Last month, a boy from South Surrey launched a fundraiser for The Happy Herd farm sanctuary in Aldergrove.
And last Saturday, eleven-year-old Matthew Farden, who attends Surrey’s Morgan Elementary school, received an unexpected $10,000 donation towards the cause from the “mister Blake Foundation” – a Vancouver philanthropic organization that aims to make a difference locally and globally.
The founder and owner of the foundation only goes by the name “mister Blake,” and he called Matthew a “smart, intelligent, well-groomed young man.”
After seeing Matthew’s fundraiser on the news, mister Blake toured the farm with Matthew and offered a $10,000 donation to build a roof on a new barn that is under construction.
“I went out and checked the place out. I think they’re doing very well on a small scale,” said mister Blake.
On his own, Matthew raised $3,500 for The Happy Herd through a GoFundMe campaign by asking friends, family, and community members to make a donation in lieu of gifts for his 11th birthday.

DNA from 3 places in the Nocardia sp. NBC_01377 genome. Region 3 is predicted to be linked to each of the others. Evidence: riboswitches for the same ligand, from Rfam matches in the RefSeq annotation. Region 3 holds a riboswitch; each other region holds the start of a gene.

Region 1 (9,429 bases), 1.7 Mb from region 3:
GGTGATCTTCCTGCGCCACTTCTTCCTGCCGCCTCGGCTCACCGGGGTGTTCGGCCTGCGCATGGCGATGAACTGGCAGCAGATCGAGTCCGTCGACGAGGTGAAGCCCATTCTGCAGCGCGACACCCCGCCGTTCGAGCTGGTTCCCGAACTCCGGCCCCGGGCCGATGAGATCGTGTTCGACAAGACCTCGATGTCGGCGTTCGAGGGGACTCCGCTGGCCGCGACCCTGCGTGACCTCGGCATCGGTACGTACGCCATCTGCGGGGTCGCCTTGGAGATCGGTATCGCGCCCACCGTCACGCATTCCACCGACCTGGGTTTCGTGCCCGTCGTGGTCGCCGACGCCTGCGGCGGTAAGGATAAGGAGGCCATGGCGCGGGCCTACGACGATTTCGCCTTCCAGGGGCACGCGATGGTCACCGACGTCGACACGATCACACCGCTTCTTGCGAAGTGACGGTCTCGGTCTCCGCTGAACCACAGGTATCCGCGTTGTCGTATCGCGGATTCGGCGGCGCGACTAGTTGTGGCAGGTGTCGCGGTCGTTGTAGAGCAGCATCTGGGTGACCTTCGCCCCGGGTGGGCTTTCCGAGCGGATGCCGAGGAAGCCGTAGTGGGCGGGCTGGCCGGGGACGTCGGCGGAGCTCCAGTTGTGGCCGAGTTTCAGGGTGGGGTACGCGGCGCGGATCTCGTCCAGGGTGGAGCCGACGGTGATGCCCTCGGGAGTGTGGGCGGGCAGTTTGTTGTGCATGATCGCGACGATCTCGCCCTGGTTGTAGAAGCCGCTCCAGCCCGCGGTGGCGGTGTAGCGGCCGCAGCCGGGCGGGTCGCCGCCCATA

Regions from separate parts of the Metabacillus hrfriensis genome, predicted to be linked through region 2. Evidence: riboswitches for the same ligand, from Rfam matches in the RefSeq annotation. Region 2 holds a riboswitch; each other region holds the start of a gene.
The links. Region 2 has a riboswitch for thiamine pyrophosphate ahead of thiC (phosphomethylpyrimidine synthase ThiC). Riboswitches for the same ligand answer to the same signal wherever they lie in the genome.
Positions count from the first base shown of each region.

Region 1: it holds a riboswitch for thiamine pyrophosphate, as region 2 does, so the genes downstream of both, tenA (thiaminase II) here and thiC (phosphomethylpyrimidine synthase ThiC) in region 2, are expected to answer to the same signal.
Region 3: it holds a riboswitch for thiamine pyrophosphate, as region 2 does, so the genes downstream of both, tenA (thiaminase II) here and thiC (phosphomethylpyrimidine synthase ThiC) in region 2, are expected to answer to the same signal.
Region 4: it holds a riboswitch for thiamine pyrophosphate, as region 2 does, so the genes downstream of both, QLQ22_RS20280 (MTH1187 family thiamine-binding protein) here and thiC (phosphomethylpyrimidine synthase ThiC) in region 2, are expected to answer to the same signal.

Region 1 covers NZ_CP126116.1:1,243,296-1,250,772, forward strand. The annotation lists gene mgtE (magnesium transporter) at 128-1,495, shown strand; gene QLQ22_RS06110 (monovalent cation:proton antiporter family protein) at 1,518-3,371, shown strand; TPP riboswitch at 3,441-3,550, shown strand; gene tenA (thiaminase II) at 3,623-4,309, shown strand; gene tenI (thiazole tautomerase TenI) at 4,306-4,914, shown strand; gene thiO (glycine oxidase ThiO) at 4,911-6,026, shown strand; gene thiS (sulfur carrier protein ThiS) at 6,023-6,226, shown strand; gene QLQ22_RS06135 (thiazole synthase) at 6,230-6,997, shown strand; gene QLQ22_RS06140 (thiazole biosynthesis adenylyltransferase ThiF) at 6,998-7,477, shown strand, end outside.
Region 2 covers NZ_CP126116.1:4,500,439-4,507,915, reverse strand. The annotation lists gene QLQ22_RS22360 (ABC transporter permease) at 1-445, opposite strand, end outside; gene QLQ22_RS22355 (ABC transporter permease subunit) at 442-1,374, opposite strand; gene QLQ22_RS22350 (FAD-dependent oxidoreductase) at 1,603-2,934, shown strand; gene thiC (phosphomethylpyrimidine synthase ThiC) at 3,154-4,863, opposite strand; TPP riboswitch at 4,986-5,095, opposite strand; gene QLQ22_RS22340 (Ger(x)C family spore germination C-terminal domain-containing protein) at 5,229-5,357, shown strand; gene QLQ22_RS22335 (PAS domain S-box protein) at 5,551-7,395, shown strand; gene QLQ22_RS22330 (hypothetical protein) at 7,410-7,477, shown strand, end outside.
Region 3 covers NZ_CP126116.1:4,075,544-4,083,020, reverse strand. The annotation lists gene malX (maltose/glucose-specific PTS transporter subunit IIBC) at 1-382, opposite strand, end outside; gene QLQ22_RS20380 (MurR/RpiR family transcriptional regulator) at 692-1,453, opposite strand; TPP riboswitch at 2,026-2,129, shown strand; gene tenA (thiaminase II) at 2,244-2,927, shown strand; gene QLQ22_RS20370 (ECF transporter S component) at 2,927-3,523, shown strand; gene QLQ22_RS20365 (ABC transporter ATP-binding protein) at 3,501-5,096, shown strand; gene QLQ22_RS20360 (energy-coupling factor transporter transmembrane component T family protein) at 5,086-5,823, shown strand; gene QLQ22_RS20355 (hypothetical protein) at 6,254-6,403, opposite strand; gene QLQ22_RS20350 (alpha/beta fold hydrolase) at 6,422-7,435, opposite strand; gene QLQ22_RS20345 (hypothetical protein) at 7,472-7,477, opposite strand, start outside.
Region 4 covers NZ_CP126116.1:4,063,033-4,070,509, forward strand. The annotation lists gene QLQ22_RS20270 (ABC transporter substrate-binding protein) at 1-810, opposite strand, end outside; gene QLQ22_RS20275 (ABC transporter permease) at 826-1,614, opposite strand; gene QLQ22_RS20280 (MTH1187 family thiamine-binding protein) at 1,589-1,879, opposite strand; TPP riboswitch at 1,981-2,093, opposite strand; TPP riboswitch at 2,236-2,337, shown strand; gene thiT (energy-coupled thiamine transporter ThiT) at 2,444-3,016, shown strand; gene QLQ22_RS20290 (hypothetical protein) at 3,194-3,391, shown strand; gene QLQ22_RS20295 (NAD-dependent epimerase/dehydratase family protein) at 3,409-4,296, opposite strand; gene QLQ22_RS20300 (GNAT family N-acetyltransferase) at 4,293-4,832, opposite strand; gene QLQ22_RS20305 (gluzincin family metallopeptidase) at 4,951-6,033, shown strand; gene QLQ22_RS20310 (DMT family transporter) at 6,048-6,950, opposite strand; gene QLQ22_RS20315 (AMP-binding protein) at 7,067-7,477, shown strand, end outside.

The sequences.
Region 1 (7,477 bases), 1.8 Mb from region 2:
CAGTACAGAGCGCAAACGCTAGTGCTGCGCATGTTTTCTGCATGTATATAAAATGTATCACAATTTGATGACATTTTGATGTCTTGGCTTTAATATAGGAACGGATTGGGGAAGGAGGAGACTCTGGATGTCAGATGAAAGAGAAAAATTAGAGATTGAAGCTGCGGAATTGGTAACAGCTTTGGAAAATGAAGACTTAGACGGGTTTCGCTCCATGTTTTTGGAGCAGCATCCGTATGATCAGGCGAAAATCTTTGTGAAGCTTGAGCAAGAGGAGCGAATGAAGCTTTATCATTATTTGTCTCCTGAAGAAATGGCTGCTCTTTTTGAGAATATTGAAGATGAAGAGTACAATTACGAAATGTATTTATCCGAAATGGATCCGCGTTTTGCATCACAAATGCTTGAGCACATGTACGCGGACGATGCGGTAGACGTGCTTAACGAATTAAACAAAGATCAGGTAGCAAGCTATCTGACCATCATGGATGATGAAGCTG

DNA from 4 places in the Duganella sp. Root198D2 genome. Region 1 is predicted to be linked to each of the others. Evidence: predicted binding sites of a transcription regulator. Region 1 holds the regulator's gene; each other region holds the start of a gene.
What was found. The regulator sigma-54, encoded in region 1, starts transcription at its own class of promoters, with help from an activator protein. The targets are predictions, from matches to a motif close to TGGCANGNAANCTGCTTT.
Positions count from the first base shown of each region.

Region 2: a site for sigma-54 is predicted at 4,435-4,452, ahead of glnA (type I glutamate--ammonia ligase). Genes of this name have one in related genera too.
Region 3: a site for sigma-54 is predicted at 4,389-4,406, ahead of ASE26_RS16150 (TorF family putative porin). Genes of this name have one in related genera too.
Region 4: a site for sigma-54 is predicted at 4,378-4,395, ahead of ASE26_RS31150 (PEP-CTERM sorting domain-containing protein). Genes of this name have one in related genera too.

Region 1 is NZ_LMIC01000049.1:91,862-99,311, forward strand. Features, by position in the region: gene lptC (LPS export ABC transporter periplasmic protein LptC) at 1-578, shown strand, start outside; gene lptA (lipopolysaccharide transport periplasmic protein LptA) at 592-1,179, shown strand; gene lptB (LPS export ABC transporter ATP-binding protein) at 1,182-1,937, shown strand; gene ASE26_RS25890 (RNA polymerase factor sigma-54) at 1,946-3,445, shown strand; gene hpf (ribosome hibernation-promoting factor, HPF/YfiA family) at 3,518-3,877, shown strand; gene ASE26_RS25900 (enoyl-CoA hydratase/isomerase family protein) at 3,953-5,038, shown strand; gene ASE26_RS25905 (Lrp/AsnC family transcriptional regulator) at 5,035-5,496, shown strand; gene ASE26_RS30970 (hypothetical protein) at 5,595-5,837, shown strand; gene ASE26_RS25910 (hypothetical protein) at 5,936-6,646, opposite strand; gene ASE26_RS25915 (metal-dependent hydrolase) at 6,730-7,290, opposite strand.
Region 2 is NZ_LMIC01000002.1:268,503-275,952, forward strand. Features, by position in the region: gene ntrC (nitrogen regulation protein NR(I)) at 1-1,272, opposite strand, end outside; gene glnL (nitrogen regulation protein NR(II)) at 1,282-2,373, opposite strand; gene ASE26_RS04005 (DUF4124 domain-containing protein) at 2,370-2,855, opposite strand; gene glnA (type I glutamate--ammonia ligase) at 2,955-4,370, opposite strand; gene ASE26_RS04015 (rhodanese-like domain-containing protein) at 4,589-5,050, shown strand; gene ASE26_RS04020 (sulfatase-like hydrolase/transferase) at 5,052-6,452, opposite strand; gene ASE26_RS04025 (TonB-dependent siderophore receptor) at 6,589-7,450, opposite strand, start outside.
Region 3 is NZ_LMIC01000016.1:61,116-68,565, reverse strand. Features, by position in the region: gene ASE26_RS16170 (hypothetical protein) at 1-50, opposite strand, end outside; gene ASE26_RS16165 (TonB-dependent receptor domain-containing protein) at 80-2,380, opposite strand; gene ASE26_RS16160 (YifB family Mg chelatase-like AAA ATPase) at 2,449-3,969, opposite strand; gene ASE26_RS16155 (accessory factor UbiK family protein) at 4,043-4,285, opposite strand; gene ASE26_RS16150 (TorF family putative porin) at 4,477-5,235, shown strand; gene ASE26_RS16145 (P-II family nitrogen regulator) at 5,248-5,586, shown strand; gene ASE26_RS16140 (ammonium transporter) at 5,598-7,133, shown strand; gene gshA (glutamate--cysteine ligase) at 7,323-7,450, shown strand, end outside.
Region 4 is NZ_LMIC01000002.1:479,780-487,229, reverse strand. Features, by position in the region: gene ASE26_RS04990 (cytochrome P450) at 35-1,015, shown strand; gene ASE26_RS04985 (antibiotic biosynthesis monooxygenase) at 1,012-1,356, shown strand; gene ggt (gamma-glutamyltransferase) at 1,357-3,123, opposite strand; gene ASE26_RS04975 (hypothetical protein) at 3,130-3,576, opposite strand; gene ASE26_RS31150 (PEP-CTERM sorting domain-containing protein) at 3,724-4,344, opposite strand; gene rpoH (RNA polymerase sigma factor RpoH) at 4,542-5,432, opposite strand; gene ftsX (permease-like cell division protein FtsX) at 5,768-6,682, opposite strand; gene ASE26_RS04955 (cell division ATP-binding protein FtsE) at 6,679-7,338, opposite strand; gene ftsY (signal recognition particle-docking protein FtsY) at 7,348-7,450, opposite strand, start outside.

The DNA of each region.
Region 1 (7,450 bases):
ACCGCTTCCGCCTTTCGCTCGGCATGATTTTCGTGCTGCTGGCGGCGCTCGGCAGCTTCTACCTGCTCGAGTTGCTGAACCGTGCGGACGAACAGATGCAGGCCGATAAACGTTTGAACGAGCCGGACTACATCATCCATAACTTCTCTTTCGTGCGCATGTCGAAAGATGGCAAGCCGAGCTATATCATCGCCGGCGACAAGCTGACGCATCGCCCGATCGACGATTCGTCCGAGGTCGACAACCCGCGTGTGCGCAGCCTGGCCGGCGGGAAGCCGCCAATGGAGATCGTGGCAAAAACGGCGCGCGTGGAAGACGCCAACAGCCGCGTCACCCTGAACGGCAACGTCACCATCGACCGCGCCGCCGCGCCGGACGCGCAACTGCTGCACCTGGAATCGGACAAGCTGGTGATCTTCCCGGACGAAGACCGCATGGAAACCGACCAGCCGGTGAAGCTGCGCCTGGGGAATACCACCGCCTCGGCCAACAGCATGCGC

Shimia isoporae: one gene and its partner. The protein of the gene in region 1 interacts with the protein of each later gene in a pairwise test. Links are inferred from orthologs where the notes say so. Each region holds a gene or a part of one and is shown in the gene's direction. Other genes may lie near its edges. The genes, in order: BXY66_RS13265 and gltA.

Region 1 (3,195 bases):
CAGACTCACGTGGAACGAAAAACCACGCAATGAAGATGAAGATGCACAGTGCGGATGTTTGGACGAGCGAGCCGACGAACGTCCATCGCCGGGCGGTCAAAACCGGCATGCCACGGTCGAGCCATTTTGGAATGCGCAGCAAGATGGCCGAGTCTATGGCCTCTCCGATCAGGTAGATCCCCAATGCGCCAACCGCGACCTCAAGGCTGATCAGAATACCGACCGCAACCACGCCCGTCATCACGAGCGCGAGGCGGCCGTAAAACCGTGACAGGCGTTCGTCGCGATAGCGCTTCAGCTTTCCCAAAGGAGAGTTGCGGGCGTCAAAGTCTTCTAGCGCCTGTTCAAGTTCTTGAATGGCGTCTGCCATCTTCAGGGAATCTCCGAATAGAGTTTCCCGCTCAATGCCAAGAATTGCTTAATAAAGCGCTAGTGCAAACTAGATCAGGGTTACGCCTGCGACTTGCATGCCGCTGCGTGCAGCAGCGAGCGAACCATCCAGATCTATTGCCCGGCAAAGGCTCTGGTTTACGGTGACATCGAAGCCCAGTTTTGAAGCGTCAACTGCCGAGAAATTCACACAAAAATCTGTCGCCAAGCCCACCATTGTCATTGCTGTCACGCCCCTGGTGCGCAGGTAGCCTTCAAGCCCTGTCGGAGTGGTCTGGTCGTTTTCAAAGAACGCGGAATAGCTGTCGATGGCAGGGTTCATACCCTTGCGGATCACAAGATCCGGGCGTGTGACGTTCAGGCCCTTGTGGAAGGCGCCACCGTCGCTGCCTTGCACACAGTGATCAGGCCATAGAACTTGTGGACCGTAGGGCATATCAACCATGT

Matthew was inspired to raise the money for the farm because he’s been volunteering there every Saturday for the last six months.
With the latest contribution, Matthew has fundraised $13,500 in total for the farm.
Matthew’s mother Traci Farden, said her son’s campaign has been “phenomenal,” as Matthew’s efforts exceeded his orignal goal of $1,000 very quickly.
“When we hit $1,000 we were pretty excited and it kept climbing. It’s been such an amazing experience. I’m super proud of him [Matthew], it makes me emotional. I can’t believe a little boy’s wish, such a simple thing, has grown to be so wonderful and have a great impact. He’s very subtle about it all.”
After hearing that mister Blake wanted to donate to her son’s campaign, Traci said it was “emotional” to see so much support.
“What a heart of gold. It’s a pretty neat thing that someone local can see someone on the news and want to be a part of it,” added Traci.
And the large donation came at the perfect time, as the farm’s expenses increase approximately 30 per cent in the winter because the animals require more bedding and food to stay warm, according to The Happy Herd co-owner Diane Marsh.
“We are amazed at the kind of response we get, [and] the love. And the people that come here and send us emails saying ‘what you’ve done has affected us so much, we’ve gone vegan,’ that’s what keeps us going. It’s not money, it’s the love that comes back.”
More information on The Happy Herd can be found online at https://happyherd.org/